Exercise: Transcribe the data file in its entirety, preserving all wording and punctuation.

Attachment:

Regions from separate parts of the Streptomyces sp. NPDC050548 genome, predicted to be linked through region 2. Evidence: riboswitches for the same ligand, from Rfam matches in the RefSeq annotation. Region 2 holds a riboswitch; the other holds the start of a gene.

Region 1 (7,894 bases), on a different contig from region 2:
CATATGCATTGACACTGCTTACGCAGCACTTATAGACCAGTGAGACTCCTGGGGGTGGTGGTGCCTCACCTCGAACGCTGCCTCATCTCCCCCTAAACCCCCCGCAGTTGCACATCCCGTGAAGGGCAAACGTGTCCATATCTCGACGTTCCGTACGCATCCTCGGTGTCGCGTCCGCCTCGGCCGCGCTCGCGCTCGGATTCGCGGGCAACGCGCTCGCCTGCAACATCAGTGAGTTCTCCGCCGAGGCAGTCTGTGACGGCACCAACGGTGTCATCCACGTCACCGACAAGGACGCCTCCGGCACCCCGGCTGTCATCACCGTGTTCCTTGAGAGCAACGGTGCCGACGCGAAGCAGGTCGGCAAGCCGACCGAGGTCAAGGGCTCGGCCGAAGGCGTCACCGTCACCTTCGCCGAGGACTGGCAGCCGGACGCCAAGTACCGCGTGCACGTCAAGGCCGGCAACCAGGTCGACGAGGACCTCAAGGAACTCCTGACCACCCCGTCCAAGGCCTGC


Regions from separate parts of the Streptomyces sp. NPDC050548 genome, predicted to be linked through region 2. Evidence: riboswitches for the same ligand, from Rfam matches in the RefSeq annotation. Region 2 holds a riboswitch; the other holds the start of a gene.

Region 1 (7,894 bases), on a different contig from region 2:
CATATGCATTGACACTGCTTACGCAGCACTTATAGACCAGTGAGACTCCTGGGGGTGGTGGTGCCTCACCTCGAACGCTGCCTCATCTCCCCCTAAACCCCCCGCAGTTGCACATCCCGTGAAGGGCAAACGTGTCCATATCTCGACGTTCCGTACGCATCCTCGGTGTCGCGTCCGCCTCGGCCGCGCTCGCGCTCGGATTCGCGGGCAACGCGCTCGCCTGCAACATCAGTGAGTTCTCCGCCGAGGCAGTCTGTGACGGCACCAACGGTGTCATCCACGTCACCGACAAGGACGCCTCCGGCACCCCGGCTGTCATCACCGTGTTCCTTGAGAGCAACGGTGCCGACGCGAAGCAGGTCGGCAAGCCGACCGAGGTCAAGGGCTCGGCCGAAGGCGTCACCGTCACCTTCGCCGAGGACTGGCAGCCGGACGCCAAGTACCGCGTGCACGTCAAGGCCGGCAACCAGGTCGACGAGGACCTCAAGGAACTCCTGACCACCCCGTCCAAGGCCTGC